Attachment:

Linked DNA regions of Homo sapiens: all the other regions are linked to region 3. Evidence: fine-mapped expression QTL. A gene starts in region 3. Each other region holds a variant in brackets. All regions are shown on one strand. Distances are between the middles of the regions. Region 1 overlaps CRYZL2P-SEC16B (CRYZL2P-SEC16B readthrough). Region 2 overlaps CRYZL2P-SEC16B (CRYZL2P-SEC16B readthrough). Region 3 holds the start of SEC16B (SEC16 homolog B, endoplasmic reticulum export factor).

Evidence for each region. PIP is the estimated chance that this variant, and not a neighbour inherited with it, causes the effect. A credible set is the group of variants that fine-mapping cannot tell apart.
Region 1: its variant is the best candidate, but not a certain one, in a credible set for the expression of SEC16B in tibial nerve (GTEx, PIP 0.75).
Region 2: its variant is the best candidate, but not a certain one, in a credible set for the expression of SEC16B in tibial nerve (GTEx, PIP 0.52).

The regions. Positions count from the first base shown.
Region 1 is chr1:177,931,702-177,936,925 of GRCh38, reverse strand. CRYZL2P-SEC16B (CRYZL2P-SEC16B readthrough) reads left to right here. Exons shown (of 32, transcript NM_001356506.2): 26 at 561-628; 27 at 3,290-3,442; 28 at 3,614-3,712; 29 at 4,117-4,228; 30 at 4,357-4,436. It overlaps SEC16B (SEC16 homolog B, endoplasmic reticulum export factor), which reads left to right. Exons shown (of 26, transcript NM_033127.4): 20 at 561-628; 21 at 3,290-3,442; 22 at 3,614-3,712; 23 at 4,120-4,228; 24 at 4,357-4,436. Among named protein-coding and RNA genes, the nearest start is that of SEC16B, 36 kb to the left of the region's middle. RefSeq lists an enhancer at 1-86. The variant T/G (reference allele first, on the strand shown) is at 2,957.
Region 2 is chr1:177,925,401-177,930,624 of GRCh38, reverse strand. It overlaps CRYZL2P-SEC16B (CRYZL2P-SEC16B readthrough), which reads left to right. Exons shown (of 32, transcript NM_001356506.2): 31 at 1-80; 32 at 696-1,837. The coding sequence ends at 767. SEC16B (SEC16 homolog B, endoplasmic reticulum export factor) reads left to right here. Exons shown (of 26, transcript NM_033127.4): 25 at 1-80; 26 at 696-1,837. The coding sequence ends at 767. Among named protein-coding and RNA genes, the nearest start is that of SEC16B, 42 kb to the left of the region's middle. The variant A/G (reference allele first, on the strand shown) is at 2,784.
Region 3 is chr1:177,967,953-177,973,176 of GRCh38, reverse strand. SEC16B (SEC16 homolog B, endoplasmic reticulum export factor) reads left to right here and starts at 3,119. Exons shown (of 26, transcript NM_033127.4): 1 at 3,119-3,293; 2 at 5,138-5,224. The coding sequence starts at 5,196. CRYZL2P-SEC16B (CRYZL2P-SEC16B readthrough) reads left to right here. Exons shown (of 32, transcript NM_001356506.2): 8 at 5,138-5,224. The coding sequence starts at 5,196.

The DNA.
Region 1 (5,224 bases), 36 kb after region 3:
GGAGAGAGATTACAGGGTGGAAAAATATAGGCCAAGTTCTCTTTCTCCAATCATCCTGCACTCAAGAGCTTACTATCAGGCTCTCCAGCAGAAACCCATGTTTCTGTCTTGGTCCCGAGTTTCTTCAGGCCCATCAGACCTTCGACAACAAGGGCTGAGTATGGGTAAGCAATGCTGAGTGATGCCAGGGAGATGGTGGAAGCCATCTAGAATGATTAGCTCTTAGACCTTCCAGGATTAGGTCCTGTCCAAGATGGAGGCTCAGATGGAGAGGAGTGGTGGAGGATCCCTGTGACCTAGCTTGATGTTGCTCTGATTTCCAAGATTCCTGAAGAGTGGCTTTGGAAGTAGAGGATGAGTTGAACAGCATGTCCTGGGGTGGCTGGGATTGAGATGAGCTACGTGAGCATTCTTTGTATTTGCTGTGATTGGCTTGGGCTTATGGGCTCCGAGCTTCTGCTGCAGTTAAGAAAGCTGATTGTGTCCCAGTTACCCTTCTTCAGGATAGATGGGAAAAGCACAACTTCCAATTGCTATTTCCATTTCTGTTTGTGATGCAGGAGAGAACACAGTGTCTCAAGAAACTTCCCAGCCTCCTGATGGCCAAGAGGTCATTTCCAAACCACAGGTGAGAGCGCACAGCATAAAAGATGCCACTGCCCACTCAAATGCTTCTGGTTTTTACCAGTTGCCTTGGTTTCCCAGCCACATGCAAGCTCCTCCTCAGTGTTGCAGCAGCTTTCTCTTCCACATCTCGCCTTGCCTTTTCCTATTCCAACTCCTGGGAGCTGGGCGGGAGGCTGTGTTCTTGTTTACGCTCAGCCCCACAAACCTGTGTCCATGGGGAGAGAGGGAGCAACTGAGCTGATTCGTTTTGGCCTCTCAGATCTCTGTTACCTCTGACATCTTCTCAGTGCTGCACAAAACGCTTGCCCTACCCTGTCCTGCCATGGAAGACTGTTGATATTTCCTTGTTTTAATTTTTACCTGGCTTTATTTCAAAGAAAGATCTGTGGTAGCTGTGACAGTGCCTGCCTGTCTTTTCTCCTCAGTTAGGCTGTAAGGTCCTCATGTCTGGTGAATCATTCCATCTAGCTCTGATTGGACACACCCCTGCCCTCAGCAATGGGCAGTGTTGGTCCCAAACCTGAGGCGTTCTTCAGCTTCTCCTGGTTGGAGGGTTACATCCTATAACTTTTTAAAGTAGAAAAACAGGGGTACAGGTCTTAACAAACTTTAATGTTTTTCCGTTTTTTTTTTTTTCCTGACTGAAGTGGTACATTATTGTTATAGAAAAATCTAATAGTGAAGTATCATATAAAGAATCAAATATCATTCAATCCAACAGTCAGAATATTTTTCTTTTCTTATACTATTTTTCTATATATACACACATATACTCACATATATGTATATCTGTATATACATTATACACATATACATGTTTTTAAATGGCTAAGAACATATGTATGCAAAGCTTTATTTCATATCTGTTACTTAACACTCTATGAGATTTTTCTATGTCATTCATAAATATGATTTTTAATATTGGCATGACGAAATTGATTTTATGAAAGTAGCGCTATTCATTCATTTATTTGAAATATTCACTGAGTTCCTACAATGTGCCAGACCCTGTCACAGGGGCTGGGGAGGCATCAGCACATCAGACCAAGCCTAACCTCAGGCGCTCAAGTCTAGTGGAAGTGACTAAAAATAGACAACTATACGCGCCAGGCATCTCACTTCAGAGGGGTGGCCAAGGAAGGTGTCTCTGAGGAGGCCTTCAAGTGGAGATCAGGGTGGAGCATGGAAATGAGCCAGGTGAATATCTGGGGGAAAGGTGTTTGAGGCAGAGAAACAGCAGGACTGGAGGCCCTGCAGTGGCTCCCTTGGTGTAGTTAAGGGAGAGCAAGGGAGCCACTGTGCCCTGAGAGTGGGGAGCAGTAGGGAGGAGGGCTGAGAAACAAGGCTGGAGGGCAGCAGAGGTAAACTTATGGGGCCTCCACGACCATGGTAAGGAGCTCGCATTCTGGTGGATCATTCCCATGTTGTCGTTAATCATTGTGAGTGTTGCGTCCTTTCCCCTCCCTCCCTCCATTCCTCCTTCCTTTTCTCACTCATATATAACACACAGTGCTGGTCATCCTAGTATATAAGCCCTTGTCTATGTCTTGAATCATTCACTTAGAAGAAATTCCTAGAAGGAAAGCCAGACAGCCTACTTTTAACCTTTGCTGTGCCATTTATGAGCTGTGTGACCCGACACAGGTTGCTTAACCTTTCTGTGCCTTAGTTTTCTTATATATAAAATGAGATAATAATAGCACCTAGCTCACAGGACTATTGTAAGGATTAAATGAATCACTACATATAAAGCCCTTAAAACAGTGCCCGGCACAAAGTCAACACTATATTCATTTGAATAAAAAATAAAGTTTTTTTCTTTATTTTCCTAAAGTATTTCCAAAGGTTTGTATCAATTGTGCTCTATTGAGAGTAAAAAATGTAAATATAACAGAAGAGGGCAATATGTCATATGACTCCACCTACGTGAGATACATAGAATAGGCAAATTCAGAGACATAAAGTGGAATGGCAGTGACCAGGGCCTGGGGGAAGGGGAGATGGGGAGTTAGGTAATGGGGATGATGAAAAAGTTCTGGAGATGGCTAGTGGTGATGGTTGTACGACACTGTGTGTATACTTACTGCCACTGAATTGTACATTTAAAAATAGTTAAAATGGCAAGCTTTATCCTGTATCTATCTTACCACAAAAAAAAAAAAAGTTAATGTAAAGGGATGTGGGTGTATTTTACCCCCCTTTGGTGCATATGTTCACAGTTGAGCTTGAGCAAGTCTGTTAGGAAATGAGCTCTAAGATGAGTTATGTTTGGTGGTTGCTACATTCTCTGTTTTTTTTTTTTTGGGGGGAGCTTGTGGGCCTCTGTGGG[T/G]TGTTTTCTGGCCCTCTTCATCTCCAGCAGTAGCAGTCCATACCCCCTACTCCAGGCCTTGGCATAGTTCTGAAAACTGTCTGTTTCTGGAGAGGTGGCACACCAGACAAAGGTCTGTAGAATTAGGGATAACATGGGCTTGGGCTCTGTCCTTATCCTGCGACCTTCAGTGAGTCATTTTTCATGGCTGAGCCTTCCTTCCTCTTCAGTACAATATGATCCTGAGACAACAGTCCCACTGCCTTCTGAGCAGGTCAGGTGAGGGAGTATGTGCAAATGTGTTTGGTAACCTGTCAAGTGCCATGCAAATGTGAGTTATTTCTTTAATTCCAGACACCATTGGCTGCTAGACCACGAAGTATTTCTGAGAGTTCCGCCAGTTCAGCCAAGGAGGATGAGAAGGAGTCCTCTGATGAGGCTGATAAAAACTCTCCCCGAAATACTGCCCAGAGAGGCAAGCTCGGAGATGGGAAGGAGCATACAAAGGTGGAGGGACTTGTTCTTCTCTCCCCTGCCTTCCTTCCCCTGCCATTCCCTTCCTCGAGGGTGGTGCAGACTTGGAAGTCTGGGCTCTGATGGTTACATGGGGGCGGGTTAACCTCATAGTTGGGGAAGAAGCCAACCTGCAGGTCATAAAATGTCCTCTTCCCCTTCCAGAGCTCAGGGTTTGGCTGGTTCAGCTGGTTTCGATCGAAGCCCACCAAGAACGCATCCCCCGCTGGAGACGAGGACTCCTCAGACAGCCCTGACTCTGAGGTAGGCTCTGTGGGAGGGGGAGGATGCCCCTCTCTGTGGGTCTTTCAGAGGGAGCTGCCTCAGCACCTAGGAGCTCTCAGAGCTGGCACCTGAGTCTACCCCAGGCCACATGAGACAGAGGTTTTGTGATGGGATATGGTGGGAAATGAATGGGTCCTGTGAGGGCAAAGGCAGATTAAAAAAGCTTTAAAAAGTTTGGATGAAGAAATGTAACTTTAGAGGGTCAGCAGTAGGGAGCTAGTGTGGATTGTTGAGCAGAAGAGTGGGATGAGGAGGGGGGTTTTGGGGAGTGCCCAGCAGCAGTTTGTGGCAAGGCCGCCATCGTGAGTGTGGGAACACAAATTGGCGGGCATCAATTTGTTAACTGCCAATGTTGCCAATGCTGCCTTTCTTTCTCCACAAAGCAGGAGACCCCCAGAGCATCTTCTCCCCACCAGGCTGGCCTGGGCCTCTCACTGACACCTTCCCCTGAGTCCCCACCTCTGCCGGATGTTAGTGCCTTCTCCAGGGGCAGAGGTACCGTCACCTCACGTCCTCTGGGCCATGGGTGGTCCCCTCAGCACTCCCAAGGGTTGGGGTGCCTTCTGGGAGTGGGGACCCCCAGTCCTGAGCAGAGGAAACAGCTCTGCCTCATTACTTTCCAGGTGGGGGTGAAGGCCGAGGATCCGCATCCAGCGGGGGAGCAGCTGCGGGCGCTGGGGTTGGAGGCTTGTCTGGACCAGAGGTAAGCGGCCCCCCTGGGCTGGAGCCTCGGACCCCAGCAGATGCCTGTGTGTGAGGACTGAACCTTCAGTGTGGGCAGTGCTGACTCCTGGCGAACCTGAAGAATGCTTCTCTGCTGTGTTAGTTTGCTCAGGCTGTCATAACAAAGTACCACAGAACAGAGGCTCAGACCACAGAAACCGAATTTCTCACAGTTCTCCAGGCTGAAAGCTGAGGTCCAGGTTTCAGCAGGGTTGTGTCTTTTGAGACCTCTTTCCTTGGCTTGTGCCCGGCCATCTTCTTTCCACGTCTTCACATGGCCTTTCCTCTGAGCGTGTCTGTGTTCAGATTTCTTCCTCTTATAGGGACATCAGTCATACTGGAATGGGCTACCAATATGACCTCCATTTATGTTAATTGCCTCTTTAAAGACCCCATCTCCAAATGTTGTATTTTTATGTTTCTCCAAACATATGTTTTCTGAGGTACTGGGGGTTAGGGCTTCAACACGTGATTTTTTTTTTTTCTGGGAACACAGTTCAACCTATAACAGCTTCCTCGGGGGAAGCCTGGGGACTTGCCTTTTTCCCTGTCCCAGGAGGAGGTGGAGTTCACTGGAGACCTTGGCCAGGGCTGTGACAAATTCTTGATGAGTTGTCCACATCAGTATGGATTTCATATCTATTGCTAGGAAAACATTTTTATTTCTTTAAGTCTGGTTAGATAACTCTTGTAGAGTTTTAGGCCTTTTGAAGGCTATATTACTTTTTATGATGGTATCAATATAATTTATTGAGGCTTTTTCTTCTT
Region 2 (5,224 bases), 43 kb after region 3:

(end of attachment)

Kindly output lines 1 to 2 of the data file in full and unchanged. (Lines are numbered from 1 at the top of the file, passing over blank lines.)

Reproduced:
Linked DNA regions of Homo sapiens: all the other regions are linked to region 3. Evidence: fine-mapped expression QTL. A gene starts in region 3. Each other region holds a variant in brackets. All regions are shown on one strand. Distances are between the middles of the regions. Region 1 overlaps CRYZL2P-SEC16B (CRYZL2P-SEC16B readthrough). Region 2 overlaps CRYZL2P-SEC16B (CRYZL2P-SEC16B readthrough). Region 3 holds the start of SEC16B (SEC16 homolog B, endoplasmic reticulum export factor).

Evidence for each region. PIP is the estimated chance that this variant, and not a neighbour inherited with it, causes the effect. A credible set is the group of variants that fine-mapping cannot tell apart.